Watching this movie, it isn’t hard to believe that before working in film, Mendes was a prolific director of stage plays. He, along with the help of master cinematographer Roger Deakins, films this movie like something that could be found on stage. It works great for the film and really allows that actors to work with the limited space that is given to them DiCaprio and Winslet have already shown their chemistry in Titanic, and now show a much more matured version of that chemistry in Revolutionary Road. They give outstanding performances that, I feel, have become under appreciated since the time of this movie’s release. I was surprised to see Michael Shannon, who has grown to be one of my absolute favorite actors, shows up for a little bit. He’s only in a few scenes, but he absolutely owns the screen whenever he’s on, and for this small performance he was given a Best Supporting Actor nomination.

Revolutionary Road is one of those movies that really hits you where it hurts. At times, the drama could get a little heavy handed and the writing could stray into the “no one really talks like that” category. Even with the rare heavy handedness, this is a really interesting and upsetting film that succeeds in exactly what it was trying to do. Not only is this film shot very well, but the acting is superb and the production and costume design really get you into the era that the film takes place. Mendes is a film maker that understands the more subtle terrors of normal life, and he uses them very well in Revolutionary Road.

Triple 9 – Review

15 Mar

In my opinion, John Hillcoat is a film maker who’s movies will get me excited no matter what. I haven’t seen all of his movies, like The Road, but his other films like The Proposition and Lawless are genre bending punches to the throat full of great acting, direction, and performances. He’s very well known for his collaborations with Nick Cave as screenwriter and composer, but with his newest film, Triple 9, Nick Cave is nowhere to be seen. That didn’t change the fact that I was excited for this movie and while the reviews have been very mixed, I thought this was a pretty badass flick.

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Michael Atwood (Chiwetel Ejiofor) and his band of thieves, including two Atlanta police officers Marcus Belmont (Anthony Mackie) and Franco Rodriguez (Clifton Collins, Jr.), are under the strict employ of a Russian mob boss’ wife, Irina (Kate Winslet). After pulling off a major heist for Irina, she still demands that Atwood and his gang pull off a much more complicated one: robbing a highly secured government building of all the files on her husband. In order to do this, it is suggested that the crew initiate a triple 9, which is a code for an officer down, across town so the building will be a free for all. Opportunity knocks when Marcus gets a new partner, Chris Allen (Casey Affleck), a clean cop only out to do the right thing. As the police’s investigation of this gang gets them closer to the truth, Atwood feels rushed to get the job done, which could spell doom for the whole crew.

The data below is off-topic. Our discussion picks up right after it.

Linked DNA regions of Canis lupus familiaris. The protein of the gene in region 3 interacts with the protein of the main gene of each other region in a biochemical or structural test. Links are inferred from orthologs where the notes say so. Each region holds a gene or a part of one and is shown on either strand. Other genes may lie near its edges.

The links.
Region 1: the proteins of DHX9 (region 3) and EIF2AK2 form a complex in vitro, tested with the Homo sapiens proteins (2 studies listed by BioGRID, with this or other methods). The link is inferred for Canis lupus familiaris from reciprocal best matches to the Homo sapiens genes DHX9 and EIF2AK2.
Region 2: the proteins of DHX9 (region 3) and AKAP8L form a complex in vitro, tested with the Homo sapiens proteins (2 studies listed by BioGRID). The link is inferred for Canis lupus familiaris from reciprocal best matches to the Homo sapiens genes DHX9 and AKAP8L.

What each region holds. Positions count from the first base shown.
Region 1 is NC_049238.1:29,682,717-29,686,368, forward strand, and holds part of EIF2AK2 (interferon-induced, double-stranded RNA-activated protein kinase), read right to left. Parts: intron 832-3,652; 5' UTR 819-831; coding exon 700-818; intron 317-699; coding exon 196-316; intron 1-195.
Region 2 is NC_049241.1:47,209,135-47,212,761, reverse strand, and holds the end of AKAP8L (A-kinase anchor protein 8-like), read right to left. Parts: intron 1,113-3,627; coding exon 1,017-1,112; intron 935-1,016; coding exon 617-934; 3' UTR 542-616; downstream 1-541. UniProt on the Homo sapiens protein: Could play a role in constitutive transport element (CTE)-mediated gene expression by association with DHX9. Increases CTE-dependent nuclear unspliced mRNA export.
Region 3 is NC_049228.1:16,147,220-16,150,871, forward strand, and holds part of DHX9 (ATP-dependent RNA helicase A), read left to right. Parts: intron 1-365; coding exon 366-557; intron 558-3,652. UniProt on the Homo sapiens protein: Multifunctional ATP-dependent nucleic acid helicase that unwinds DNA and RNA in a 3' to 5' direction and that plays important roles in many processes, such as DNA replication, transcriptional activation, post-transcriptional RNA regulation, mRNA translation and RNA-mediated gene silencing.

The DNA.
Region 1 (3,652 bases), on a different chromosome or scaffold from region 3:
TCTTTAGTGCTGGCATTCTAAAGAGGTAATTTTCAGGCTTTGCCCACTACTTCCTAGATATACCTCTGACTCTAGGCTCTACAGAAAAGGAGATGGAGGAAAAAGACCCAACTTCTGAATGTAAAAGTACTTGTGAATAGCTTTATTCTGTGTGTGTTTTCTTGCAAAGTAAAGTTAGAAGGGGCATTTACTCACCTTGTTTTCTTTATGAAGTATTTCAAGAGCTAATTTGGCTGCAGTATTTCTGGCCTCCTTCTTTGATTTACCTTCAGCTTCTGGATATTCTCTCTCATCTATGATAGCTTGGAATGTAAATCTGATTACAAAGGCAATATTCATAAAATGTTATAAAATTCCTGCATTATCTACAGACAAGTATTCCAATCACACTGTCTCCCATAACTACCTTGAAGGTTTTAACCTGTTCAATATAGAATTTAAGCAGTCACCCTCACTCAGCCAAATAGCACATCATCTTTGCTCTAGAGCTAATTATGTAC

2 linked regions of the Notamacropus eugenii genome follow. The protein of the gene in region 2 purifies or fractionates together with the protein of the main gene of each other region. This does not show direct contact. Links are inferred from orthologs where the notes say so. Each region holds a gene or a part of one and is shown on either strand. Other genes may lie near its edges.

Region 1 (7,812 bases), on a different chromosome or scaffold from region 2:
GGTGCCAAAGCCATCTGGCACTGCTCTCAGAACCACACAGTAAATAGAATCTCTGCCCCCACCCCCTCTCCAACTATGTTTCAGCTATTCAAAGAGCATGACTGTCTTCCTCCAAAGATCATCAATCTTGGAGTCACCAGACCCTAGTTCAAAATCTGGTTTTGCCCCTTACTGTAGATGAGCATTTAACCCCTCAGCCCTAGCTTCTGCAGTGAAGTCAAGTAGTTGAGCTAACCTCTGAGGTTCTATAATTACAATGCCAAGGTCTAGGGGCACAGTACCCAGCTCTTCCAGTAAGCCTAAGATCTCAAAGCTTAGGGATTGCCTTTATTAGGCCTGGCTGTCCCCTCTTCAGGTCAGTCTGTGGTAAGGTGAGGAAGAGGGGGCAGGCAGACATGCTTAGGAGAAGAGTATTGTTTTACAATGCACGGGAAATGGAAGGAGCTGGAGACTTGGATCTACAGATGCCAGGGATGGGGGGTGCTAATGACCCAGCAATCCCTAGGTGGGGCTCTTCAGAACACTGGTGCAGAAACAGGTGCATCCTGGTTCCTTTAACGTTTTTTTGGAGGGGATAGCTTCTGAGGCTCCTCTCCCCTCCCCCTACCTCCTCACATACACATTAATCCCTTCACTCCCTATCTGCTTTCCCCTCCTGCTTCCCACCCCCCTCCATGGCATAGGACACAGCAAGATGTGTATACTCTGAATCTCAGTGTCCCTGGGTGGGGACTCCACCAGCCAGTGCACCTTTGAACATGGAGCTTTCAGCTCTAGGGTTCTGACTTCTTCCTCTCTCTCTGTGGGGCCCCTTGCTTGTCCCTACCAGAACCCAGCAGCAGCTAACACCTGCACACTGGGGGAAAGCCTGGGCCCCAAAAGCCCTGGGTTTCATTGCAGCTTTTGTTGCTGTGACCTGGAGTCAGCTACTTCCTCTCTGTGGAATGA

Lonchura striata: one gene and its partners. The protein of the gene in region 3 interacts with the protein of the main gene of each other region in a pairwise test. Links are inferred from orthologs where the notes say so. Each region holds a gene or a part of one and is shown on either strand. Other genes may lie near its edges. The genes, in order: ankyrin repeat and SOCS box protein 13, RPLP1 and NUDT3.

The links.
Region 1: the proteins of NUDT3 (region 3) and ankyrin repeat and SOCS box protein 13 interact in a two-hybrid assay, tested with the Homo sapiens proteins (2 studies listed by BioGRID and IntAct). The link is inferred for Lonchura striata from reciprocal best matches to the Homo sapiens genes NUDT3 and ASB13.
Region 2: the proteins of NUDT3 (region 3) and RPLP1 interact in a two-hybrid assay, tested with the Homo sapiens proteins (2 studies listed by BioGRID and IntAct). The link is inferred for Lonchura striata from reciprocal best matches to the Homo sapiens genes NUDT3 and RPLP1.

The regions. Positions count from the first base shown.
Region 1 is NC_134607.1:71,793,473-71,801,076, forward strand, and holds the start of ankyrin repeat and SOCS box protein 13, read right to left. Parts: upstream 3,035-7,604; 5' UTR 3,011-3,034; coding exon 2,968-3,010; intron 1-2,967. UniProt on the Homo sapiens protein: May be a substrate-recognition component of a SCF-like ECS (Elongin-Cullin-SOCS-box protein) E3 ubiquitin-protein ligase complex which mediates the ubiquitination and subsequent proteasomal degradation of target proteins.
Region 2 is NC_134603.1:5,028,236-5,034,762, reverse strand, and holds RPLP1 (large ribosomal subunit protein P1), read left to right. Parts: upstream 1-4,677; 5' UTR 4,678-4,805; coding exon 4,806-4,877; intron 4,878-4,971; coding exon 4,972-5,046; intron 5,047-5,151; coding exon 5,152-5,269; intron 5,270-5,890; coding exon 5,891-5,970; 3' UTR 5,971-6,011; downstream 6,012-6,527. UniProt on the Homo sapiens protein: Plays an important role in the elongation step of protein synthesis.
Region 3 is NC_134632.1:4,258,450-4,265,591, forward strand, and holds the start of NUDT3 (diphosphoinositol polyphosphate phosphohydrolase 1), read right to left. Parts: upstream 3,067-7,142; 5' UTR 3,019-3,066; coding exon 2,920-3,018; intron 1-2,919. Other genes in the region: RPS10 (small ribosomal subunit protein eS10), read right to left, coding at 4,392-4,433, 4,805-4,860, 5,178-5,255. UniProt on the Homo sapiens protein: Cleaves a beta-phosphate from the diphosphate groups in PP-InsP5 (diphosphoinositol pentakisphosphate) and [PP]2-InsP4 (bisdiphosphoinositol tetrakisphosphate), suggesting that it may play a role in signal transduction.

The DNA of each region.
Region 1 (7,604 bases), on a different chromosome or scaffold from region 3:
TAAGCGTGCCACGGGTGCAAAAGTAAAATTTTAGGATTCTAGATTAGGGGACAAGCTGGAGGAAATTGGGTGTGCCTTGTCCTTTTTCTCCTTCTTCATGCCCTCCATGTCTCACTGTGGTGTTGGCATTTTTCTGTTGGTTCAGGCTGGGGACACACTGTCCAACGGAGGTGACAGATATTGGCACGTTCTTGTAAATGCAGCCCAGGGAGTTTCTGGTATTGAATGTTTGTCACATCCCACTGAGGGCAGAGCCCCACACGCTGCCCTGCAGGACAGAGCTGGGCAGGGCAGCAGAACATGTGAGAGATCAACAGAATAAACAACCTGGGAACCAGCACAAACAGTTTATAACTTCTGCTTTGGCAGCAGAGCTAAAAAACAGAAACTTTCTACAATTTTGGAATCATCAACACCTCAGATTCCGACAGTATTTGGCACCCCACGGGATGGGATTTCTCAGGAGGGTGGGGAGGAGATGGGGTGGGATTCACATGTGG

First off, I have to say that one of the first things that piqued my interest in this movie was the cast. Other than the actors I already named in the summary, this film also boasts the talents of Woody Harrelson, Norman Reedus, Gal Gadot, and Aaron Paul. It’s really an insane cast that all do their jobs really well. Casey Affleck continues to be one of my favorite actors working in movies while Anthony Mackie and Clifton Collins, Jr. showed a level of skill I haven’t seen in them before. Ensemble films like this don’t always work because there isn’t enough personality between the characters to differentiate them from the rest. Luckily, that was not the case with the cast in Triple 9. They were all great to watch.

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Probably the only fault I can give this movie is how complicated it gets, even though this is a movie that doesn’t really need to be complicated. There is such a huge cast of characters and each of them seem to be doing ten different things. It’s ok for some of them to just remain side characters, but each one has a different arc that they’re trying to get through. This still doesn’t really hurt the movie for me, though. While I was trying to figure out what everyone was doing, I was marveling at the urban war zone that Hillcoat and screenwriter Matt Cook have created. It’s a landscape where everyone is your enemy and your friends have something to hide. This made for a very paranoid fueled heist thriller.